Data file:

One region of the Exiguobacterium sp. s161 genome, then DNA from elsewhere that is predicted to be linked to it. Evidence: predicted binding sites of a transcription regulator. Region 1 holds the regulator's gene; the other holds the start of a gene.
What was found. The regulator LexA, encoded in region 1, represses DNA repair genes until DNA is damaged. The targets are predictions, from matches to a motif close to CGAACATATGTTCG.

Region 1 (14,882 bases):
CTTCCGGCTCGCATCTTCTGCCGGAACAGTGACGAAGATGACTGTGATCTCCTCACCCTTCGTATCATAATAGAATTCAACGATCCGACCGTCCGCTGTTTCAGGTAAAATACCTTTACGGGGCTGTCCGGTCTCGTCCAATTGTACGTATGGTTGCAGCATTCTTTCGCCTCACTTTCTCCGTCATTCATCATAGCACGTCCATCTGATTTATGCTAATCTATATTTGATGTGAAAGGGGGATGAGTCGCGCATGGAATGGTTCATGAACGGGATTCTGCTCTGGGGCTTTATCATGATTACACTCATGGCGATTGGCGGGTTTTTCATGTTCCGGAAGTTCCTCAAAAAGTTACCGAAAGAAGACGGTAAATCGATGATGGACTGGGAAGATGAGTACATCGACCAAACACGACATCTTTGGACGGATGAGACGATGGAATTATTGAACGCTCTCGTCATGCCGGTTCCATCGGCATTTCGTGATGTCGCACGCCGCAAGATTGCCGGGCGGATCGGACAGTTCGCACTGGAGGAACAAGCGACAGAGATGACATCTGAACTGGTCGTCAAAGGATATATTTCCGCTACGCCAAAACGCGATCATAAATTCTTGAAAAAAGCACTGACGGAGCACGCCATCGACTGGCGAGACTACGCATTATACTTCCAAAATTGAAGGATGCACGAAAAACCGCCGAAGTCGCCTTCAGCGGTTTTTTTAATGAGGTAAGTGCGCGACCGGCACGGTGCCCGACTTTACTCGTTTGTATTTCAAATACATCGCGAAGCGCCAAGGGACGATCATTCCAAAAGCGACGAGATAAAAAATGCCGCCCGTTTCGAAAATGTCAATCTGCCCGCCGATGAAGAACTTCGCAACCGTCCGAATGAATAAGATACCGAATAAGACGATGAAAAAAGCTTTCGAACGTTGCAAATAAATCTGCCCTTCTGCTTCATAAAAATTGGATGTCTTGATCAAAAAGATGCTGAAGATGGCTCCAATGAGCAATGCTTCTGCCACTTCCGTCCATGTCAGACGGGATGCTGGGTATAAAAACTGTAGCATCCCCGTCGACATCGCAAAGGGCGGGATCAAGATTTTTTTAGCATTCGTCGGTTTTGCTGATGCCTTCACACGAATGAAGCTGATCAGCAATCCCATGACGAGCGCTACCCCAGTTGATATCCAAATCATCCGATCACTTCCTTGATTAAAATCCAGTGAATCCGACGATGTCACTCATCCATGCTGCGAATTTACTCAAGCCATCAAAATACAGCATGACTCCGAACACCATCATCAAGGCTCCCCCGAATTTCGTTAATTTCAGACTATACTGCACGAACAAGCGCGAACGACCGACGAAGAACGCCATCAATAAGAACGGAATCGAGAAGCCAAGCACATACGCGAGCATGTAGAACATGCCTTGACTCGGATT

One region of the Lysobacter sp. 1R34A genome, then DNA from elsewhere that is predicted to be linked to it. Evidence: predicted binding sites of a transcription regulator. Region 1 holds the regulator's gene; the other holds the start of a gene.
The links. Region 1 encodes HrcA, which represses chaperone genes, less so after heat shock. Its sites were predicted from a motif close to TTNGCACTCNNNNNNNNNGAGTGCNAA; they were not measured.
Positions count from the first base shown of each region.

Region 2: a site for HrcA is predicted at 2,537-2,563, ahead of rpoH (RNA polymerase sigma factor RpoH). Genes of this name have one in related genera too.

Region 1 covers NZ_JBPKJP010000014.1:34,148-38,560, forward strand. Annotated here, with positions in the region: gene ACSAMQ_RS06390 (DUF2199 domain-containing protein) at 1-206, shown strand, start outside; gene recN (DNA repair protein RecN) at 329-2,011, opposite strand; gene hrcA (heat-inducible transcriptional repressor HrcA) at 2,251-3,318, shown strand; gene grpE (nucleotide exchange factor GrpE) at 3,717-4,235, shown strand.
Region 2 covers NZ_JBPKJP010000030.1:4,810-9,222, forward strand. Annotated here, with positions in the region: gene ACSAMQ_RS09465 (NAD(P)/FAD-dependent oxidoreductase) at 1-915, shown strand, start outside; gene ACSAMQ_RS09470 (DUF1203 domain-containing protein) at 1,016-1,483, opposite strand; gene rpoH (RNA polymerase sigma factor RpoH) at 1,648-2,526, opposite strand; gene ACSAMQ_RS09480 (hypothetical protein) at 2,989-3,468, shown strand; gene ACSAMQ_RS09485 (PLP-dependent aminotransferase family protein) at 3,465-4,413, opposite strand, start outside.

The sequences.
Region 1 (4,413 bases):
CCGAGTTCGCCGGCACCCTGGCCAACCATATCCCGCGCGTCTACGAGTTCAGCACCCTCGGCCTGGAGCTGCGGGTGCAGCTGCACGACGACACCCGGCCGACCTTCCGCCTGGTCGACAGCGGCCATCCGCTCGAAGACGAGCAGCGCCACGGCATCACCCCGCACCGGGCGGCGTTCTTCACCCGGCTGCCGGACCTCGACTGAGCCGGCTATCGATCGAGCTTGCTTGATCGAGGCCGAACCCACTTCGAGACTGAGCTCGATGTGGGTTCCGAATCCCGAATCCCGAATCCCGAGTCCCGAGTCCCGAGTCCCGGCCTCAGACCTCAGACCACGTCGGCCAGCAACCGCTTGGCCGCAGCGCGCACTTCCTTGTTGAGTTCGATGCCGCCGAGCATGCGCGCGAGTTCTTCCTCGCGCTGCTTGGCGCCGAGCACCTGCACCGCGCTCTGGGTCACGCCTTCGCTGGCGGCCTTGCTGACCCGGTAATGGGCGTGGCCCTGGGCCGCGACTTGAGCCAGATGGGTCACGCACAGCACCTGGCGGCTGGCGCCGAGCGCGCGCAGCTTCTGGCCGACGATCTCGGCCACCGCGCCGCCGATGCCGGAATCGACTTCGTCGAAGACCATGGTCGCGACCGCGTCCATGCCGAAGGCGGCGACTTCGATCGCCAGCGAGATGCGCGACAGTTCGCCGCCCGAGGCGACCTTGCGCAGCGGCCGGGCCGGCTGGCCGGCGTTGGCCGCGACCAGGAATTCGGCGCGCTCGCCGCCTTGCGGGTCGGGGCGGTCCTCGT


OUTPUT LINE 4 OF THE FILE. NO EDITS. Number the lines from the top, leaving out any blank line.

CTTCCGGCTCGCATCTTCTGCCGGAACAGTGACGAAGATGACTGTGATCTCCTCACCCTTCGTATCATAATAGAATTCAACGATCCGACCGTCCGCTGTTTCAGGTAAAATACCTTTACGGGGCTGTCCGGTCTCGTCCAATTGTACGTATGGTTGCAGCATTCTTTCGCCTCACTTTCTCCGTCATTCATCATAGCACGTCCATCTGATTTATGCTAATCTATATTTGATGTGAAAGGGGGATGAGTCGCGCATGGAATGGTTCATGAACGGGATTCTGCTCTGGGGCTTTATCATGATTACACTCATGGCGATTGGCGGGTTTTTCATGTTCCGGAAGTTCCTCAAAAAGTTACCGAAAGAAGACGGTAAATCGATGATGGACTGGGAAGATGAGTACATCGACCAAACACGACATCTTTGGACGGATGAGACGATGGAATTATTGAACGCTCTCGTCATGCCGGTTCCATCGGCATTTCGTGATGTCGCACGCCGCAAGATTGCCGGGCGGATCGGACAGTTCGCACTGGAGGAACAAGCGACAGAGATGACATCTGAACTGGTCGTCAAAGGATATATTTCCGCTACGCCAAAACGCGATCATAAATTCTTGAAAAAAGCACTGACGGAGCACGCCATCGACTGGCGAGACTACGCATTATACTTCCAAAATTGAAGGATGCACGAAAAACCGCCGAAGTCGCCTTCAGCGGTTTTTTTAATGAGGTAAGTGCGCGACCGGCACGGTGCCCGACTTTACTCGTTTGTATTTCAAATACATCGCGAAGCGCCAAGGGACGATCATTCCAAAAGCGACGAGATAAAAAATGCCGCCCGTTTCGAAAATGTCAATCTGCCCGCCGATGAAGAACTTCGCAACCGTCCGAATGAATAAGATACCGAATAAGACGATGAAAAAAGCTTTCGAACGTTGCAAATAAATCTGCCCTTCTGCTTCATAAAAATTGGATGTCTTGATCAAAAAGATGCTGAAGATGGCTCCAATGAGCAATGCTTCTGCCACTTCCGTCCATGTCAGACGGGATGCTGGGTATAAAAACTGTAGCATCCCCGTCGACATCGCAAAGGGCGGGATCAAGATTTTTTTAGCATTCGTCGGTTTTGCTGATGCCTTCACACGAATGAAGCTGATCAGCAATCCCATGACGAGCGCTACCCCAGTTGATATCCAAATCATCCGATCACTTCCTTGATTAAAATCCAGTGAATCCGACGATGTCACTCATCCATGCTGCGAATTTACTCAAGCCATCAAAATACAGCATGACTCCGAACACCATCATCAAGGCTCCCCCGAATTTCGTTAATTTCAGACTATACTGCACGAACAAGCGCGAACGACCGACGAAGAACGCCATCAATAAGAACGGAATCGAGAAGCCAAGCACATACGCGAGCATGTAGAACATGCCTTGACTCGGATT